Automatic Transmission Fluid
Without oil, your car’s not going anywhere. And, out of all the car parts that require oil, your transmission is probably the most important. But, when it comes to checking the oil levels in a car, most people can only manage to monitor the engine oil by checking the levels on the dipstick. And, when it comes to your transmission, topping up with regular oil can cause big problems. Your gearbox, like any other gearbox, needs automatic transmission fluid or ATF.
ATF and Motor Oil
The difference between ATF and regular motor oil is that it contains a wide variety of chemical compounds specifically engineered to suit any particular transmission. Many ATF’s contain a combination of additives to improve lubrication such as anti-wear additives, rust and corrosion inhibitors, surfactants to protect and clean metal surfaces and many more additives to protect and improve the various functions of your gearbox. There are many types of specifications for ATF’s like the DEXRON and MERCON series but each manufacturer will have different ATF requirements for their transmissions which can be found in your owner’s manual. Making a habit of checking the lubrication levels in your car can greatly improve its performance and save you the heartache of having to replace your transmission, which any mechanic can tell you, can cost a small fortune.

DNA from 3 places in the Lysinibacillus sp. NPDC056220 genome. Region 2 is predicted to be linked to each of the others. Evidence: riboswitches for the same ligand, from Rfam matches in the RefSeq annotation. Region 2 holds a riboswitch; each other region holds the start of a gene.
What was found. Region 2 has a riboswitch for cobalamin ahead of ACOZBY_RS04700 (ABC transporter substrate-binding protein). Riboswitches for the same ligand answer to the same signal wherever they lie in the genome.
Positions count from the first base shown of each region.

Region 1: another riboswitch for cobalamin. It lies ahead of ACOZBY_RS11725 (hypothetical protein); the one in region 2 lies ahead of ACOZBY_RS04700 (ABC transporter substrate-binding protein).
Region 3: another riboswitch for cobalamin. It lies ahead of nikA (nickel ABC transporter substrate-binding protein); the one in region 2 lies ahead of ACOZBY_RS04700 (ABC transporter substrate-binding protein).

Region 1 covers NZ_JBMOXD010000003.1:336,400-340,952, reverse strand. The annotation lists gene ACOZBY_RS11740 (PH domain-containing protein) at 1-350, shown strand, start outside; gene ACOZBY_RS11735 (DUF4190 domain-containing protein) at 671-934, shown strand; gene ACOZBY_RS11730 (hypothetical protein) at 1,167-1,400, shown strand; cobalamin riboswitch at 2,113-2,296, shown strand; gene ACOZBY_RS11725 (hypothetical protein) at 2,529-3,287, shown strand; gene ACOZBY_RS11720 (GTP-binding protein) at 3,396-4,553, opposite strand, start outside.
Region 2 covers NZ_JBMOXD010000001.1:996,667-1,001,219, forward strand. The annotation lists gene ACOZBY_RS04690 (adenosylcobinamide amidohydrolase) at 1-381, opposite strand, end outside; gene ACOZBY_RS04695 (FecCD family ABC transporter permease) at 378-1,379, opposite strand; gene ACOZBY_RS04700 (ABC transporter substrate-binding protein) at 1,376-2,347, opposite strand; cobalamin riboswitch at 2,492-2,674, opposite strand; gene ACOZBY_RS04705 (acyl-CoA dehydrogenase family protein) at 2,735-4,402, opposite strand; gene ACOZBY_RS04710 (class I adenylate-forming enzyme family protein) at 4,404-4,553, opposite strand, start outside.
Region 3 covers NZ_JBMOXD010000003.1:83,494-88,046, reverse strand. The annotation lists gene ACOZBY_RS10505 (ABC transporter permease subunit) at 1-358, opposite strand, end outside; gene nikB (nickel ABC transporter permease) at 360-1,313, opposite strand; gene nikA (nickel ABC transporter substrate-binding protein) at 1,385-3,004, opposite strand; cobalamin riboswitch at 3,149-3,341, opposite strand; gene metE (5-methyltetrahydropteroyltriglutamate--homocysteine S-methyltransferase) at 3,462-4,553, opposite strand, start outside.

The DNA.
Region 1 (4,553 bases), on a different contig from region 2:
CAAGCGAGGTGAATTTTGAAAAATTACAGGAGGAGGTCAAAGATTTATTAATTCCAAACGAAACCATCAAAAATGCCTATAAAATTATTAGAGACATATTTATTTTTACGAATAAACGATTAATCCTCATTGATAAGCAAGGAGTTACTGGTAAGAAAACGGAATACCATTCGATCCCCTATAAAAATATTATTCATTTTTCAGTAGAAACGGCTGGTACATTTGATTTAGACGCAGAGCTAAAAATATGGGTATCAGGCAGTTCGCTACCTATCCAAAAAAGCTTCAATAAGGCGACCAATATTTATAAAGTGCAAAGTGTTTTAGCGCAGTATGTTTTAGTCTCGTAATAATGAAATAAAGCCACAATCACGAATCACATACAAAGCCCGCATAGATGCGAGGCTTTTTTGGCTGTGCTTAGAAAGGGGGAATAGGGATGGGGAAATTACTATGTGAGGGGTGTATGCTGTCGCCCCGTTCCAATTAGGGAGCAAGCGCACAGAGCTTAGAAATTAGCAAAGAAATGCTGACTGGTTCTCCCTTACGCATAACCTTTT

History of ATF’s
Throughout the 1950’s and up until the 1970’s ATF’s contained animal based lubricants like whale oil to prevent friction build up. Unfortunately, whale oil would break down at higher temperatures which caused problems due to higher engine coolant temperatures used to reduce emissions and to save on fuel. The original DEXRON formulation (type B) and its predecessor, type A, contained whale oil. In response to this General Motors began manufacturing DEXRON II type C and later type D to substitute ATF’s that contained whale oil.